Background Fabry disease is characterised by the progressive accumulation of globotriaosylceramide (Gb3) and related glycosphingolipids in vascular endothelial cells. Enzyme replacement therapy (ERT) clears this accumulation. We analysed plasma proteome profiles before and after ERT to characterise its molecular pathology.
Methods Two-dimensional electrophoresis and matrix-assisted laser desorption/ionisation-time of flight tandem mass spectrometry (MALDI-TOF MS) and tandem mass spectrometry (MS/MS) were done using plasma samples before and after ERT in eight patients with classical Fabry disease
Results After short-term ERT (4–12 months), the levels of 15 plasma proteins involved in inflammation, oxidative and ischaemic injury, or complement activation were reduced significantly. Among them, β-actin (ACTB), inactivated complement C3b (iC3b), and C4B were elevated significantly in pre-ERT Fabry disease plasma compared with control plasma. After longer-term ERT (46–96 months), iC3b levels gradually decreased, whereas the levels of other proteins varied. The gradual reduction of iC3b was comparable to that of Gb3 levels. In addition, iC3b increased significantly in pre-ERT Fabry disease mouse plasma, and C3 deposits were notable in renal tissues of pre-enzyme replacement therapy patients.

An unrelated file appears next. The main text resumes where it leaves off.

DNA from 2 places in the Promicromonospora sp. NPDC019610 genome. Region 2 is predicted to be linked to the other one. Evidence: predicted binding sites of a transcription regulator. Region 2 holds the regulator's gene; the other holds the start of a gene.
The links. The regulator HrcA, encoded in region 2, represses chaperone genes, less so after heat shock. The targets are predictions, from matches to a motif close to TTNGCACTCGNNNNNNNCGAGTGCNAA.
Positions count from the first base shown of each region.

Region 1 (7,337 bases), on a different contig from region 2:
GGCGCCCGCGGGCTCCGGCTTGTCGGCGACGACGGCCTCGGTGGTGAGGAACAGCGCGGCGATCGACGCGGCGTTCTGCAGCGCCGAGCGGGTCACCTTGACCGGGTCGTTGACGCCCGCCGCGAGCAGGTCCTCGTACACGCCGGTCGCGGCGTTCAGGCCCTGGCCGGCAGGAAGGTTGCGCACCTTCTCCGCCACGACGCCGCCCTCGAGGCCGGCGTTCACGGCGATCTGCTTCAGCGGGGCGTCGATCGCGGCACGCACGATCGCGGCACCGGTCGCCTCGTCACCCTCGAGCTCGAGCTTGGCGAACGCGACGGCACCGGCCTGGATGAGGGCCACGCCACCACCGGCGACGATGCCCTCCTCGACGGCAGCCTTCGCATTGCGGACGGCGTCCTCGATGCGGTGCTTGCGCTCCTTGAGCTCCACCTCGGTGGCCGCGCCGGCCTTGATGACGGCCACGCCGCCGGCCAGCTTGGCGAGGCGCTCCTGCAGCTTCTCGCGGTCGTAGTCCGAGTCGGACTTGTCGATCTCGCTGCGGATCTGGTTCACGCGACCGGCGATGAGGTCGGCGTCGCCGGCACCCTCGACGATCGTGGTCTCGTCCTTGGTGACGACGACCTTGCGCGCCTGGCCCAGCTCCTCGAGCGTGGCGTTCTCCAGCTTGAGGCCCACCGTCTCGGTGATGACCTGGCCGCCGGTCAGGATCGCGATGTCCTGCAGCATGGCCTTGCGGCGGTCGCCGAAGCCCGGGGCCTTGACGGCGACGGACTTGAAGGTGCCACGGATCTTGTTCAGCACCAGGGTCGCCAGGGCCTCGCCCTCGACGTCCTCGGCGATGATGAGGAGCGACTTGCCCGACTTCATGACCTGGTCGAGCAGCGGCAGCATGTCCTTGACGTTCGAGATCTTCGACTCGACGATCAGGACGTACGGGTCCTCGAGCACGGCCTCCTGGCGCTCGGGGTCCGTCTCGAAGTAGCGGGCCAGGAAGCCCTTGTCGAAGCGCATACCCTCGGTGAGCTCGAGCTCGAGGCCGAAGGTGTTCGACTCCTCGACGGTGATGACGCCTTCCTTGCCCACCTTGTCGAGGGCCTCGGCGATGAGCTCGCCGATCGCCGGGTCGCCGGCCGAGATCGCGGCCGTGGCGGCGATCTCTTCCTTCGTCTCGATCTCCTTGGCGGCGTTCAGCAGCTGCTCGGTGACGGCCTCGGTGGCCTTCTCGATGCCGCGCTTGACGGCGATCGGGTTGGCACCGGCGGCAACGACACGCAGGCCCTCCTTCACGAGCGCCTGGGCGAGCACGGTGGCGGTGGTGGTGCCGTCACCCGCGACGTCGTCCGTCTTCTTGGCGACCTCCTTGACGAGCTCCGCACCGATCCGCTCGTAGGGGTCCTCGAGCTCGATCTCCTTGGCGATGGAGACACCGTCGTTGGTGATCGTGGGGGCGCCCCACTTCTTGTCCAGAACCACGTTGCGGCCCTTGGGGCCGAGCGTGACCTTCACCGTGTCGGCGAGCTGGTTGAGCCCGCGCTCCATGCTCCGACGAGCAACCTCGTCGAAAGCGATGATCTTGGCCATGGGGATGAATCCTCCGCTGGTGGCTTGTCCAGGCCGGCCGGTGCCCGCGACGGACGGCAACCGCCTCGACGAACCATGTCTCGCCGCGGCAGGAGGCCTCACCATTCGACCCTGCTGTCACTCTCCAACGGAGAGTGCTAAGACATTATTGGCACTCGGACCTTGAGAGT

Conclusion These results indicated that C3-mediated complement activation might be altered in Fabry disease and ERT might promote its stabilisation.
- Fabry disease
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Contributors SHH, HWY, RJD, and BHL designed the research project and SCJ, JHC, and RJD supervised the experiments. EK, YMK, and IHC reviewed the clinical findings. SHH, JMK, JMK, GHK, and LBH analysed the proteomics data. SHH, MK, KYK, and JYJ performed the in vitro studies. HG reviewed the pathological findings. SHH, GHK, HG, and BHL wrote the manuscript, which was then reviewed critically by JHC, HWY, SCJ, and RJD. All co-authors read and approved the final manuscript.
Funding This research was supported by the Bio & Medical Technology Development Program of the National Research Foundation (NRF) and funded by the Korean government (MSIP&MOHW) (NRF-2016M3A9B4915706).
Competing interests None declared.
Patient consent Obtained.
Ethics approval The institutional review board of the Asan Medical Center, Seoul, Korea.
Provenance and peer review Not commissioned; externally peer reviewed.
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